Weather Forecasters: Summer’s Unsung Heroes

by Secretary Tom Perez on June 17, 2014 · 0 comments

When severe weather strikes, we often turn to meteorologists and weather forecasters for life-saving information.  Tina Eller of Atlanta told the New York Times that her local weatherman, Glenn Burns, saved the lives of her and her family in 2011 by issuing an on-air warning to take cover when a tornado was minutes away from ravaging her community.

Ms. Eller huddled with her family, including her mother, sisters and two dogs, in a small closet.  When they emerged, everything in the house except for the closet was wrecked.  “It was that warning that got us into the closet on time,” she said.  “I never would have lived through it.”

As our nation continues to experience the effects of severe weather and climate change, weather forecasters and meteorologists are becoming an even more critical source of information when it comes to knowing when all types of severe weather will strike, and helping us prepare for it.

That’s why the Department of Labor is enlisting the help of meteorologists and forecasters in our efforts to educate the public about the dangers of extreme heat.

On average, heat waves kill more people each year than any other extreme weather event in the U.S., and heat represents a hazard not just for the elderly and young children, but for athletes, military members and workers. People working in outdoor industries like agriculture, construction and transportation are particularly susceptible to heat-related illnesses and fatalities.  Over the past 10 years, nearly 400 workers died and more than 25,000 became sick due to heat exposure. In 2012 alone, there were 31 heat-related worker deaths and 4,120 heat-related worker illnesses.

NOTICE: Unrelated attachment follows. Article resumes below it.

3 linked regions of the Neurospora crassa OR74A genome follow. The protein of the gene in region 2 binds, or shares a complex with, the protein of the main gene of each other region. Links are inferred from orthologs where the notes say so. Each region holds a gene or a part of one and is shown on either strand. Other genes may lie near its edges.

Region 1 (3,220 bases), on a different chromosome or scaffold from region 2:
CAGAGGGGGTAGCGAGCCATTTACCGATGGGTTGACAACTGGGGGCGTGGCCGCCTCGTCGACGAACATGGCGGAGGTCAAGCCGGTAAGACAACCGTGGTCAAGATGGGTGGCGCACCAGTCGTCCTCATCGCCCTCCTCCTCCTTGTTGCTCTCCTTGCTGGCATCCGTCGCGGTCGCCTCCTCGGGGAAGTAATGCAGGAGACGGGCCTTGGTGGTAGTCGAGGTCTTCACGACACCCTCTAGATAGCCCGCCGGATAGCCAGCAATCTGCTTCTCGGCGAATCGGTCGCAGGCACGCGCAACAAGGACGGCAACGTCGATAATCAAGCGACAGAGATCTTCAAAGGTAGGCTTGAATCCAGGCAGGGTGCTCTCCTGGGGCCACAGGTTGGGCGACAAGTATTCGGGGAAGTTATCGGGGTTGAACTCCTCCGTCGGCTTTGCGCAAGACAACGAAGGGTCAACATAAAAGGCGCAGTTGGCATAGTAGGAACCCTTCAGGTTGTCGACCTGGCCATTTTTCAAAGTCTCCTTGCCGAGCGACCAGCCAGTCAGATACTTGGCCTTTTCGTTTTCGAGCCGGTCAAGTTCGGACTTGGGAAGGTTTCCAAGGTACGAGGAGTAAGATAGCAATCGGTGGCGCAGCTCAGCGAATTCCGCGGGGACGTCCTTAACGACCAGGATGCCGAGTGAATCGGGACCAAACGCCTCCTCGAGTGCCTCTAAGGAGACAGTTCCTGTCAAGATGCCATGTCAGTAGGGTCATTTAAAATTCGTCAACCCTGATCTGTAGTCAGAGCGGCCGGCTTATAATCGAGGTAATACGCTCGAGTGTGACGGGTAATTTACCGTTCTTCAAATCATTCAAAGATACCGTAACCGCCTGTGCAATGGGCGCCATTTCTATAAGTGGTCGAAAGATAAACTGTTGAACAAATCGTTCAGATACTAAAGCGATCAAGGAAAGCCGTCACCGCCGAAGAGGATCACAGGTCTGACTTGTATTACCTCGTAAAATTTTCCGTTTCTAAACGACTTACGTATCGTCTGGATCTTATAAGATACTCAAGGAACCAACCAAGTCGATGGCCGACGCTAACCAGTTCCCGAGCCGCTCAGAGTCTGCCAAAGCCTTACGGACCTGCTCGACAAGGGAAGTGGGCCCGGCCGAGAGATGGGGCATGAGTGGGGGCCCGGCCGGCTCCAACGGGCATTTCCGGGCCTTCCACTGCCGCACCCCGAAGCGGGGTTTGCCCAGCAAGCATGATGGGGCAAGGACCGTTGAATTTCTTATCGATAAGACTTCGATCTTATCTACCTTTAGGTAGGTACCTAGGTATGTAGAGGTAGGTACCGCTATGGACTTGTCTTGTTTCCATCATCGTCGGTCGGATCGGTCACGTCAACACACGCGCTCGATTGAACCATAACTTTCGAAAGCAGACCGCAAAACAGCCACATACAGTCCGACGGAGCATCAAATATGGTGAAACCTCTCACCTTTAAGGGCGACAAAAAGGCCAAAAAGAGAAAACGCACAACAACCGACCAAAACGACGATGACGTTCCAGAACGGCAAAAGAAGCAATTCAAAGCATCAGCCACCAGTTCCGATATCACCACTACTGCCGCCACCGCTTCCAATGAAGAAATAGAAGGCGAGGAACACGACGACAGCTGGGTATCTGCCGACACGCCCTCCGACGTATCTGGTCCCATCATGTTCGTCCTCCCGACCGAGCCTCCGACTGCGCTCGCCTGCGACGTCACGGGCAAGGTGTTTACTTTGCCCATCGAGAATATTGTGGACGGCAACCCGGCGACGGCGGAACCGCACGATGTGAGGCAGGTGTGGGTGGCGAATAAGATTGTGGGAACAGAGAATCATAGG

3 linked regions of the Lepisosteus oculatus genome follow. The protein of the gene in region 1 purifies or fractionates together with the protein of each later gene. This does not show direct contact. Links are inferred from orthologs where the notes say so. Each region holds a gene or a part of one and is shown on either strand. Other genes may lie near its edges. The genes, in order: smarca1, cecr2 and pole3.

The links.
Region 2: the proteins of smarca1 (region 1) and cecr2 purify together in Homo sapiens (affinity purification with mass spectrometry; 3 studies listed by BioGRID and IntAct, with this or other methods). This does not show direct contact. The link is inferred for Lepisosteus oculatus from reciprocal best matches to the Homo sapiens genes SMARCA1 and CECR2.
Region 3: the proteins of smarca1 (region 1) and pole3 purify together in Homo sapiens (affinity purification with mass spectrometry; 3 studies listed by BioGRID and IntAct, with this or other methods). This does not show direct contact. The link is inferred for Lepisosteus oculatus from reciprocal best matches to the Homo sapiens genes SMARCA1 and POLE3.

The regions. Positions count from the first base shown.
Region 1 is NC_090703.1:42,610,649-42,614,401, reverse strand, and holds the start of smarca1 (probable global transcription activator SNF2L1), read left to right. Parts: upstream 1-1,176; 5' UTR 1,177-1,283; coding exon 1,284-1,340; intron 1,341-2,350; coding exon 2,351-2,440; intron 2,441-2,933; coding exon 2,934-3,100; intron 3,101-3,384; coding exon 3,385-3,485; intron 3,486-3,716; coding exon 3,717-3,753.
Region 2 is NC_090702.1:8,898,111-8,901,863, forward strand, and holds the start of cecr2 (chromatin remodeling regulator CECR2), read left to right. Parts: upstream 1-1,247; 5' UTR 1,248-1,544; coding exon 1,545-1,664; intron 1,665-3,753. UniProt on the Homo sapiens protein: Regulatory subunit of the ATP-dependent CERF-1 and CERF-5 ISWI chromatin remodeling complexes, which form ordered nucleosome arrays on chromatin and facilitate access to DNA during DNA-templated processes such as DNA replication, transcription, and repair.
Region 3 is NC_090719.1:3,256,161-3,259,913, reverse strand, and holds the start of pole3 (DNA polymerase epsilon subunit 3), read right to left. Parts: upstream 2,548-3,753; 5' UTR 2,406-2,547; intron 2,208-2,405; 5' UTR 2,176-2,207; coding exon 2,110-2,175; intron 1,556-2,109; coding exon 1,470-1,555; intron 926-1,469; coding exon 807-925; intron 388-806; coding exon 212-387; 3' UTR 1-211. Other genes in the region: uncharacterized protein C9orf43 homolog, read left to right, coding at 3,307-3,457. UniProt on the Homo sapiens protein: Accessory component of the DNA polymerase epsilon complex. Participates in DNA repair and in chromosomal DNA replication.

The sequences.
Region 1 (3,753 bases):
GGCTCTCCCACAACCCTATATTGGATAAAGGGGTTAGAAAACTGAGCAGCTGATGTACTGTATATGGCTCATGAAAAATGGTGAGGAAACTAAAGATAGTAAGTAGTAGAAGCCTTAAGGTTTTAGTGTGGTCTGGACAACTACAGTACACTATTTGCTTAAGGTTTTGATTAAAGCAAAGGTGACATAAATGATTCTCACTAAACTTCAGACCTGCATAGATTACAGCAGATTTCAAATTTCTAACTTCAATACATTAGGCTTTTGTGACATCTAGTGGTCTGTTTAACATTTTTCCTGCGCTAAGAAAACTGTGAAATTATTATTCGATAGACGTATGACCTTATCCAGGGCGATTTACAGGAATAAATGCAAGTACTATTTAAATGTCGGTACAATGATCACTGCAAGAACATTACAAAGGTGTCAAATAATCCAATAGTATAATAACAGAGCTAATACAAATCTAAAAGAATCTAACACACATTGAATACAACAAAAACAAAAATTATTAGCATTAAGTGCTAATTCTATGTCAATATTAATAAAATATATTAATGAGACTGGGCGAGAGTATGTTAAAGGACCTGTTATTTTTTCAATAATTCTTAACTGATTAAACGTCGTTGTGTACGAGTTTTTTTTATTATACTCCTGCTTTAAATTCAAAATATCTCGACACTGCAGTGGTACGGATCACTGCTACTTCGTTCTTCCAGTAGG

Through its Campaign to Prevent Heat Illness in Outdoor Workers, our Occupational Safety and Health Administration aims to raise awareness and educate employers and employees about the dangers of working in hot weather.  By gradually increasing workers’ exposure to heat, enabling them to take frequent water breaks and rest in the shade, employers can significantly reduce the risk of heat-related illness in their workers.

OSHA has also released a free application for Android-based mobile devices and iPhones that enables workers and supervisors to monitor the heat index (actual temperature plus humidity), at their work sites, and provides reminders about protective measures that should be taken according to risk level.

And as we have done in years past, we are partnering with the National Oceanic and Atmospheric Administration’s National Weather Service to reach out to meteorologists and weather forecasters to help us spread this simple, yet critical message about preventing illness and fatalities in outdoor workers.

These days, weather is big news, and when it comes to dangerous conditions such as extreme heat, meteorologists and weather forecasters can be the difference between life and death.   Just ask Tina Eller.

 

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